District nurse leaders are calling on the main political parties to promise urgent investment in community services, including more staff and better training.
The Queen’s Nursing Institute is to write to the leaders of the three main parties highlighting the need to move more care into community settings, as a “matter of urgent public interest”.
“Home and community is where we live our lives, and where most of us would like to end our lives, with skilled and coordinated nursing care,” it said. “This shift will also help hard-pressed hospital colleagues.”
The charity is also encouraging its own Queen’s Nurses to lobby their local MPs about the issue.
“We urge all parties to debate these issues, and make manifesto pledges about them as a matter of urgent public interest”
It has drawn up a policy statement addressed to “all political parties” highlighting steps that are “needed urgently” to support the shift (see PDF, attached top-right).
These steps include investing in staff in order to “improve the quality and safety of care” provided in the home.
The QNI stated: “This requires training nurses and other health professionals differently, and retaining existing staff, to ensure that they can effectively meet the home care needs of patients, carers and their families.
“It also means reversing the decline in the number of district nurse, who lead community teams and give expert care,” it said.
In addition, the QNI said there needed to be a shift in “policy focus” from hospitals to the home, together with more care integrated around patient needs and community nurses equipped with new technology.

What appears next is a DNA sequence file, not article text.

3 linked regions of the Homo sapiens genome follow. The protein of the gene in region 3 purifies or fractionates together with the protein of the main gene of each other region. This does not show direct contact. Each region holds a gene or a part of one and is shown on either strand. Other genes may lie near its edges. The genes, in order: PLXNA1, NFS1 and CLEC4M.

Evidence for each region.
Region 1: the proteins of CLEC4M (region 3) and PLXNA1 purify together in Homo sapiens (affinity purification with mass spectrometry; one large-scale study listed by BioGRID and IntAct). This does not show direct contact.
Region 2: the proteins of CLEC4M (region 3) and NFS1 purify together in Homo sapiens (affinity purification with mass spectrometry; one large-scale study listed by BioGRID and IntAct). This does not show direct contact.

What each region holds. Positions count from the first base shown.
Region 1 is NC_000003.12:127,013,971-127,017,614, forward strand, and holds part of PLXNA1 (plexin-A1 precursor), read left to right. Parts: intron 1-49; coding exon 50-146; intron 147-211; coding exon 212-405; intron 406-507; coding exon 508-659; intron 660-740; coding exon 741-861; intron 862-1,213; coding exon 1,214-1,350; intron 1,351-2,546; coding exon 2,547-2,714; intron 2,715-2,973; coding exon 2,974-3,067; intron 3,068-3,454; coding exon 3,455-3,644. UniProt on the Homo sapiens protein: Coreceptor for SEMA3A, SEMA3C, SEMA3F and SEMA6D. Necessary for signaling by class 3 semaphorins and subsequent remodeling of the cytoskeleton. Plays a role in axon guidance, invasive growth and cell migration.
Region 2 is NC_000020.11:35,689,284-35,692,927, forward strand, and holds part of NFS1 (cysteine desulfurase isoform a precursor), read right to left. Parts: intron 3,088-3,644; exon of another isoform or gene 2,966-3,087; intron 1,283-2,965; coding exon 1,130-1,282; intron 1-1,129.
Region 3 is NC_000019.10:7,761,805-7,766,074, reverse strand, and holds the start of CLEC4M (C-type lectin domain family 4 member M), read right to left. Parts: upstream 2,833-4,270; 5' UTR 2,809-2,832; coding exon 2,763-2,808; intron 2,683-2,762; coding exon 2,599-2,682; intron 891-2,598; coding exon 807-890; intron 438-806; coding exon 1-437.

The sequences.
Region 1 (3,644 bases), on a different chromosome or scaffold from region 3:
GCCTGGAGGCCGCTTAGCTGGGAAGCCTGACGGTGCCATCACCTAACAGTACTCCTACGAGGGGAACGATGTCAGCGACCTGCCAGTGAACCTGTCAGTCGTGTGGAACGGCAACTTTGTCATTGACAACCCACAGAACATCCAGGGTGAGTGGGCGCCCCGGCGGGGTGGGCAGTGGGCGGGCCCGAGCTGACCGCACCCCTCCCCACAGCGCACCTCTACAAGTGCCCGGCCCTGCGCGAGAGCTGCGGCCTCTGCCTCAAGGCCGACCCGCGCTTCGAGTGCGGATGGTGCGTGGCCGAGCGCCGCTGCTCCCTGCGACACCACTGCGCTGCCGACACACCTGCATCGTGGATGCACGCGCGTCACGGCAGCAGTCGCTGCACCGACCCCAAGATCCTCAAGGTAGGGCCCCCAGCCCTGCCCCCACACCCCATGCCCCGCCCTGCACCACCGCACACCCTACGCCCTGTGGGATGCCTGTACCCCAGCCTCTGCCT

“We urge all parties to debate these issues, and make manifesto pledges about them as a matter of urgent public interest,” it stated.
The statement, signed by QNI chief executive Crystal Oldman and chair Kate Billingham, also highlighted the “key contribution of nurses in the long overdue shift of care into the community”.
A QNI spokesman said the charity planned to send copies of the policy statement to party leaders “in the next few days”.
It has already been distributed in person by Ms Oldman at the recent autumn party conferences held by Labour, the Conservatives and the Liberal Democrats.
“There are our three steps we think of as important to achieving improvement and strengthening of nursing in the home”
In addition, copies of the statement were distributed at the QNI’s annual conference in London last week, where Ms Billingham called on delegates to make their local MPs aware of the statement and ask them what they were doing to support the move of healthcare to the community.
Ms Billingham told delegates: “What you see in front of you are our three steps that we think of as important to achieving the goals and purpose of the QNI, which is the improvement and strengthening of nursing in the home.
“One is the shift in policy focus,” she said. “Not because we are in competition with hospitals but actually to help out our hard pressed colleagues in hospital. This requires a shift and a change in the way we fund and organise and see healthcare.
“The second one is about improving quality and safety of care in the home, ensuring that our nurses are trained sufficiently to work with individuals, families and carers,” she said.
“And the third one is about the future,” she added. “That we recognise if we want the community services for the people we serve we need to equip nurses in the community to enable them to care well for people in the home.
“What we’d like you to do is take them away and use them to lobby locally with MPs coming up to the election, of whatever party,” said Ms Bllingham.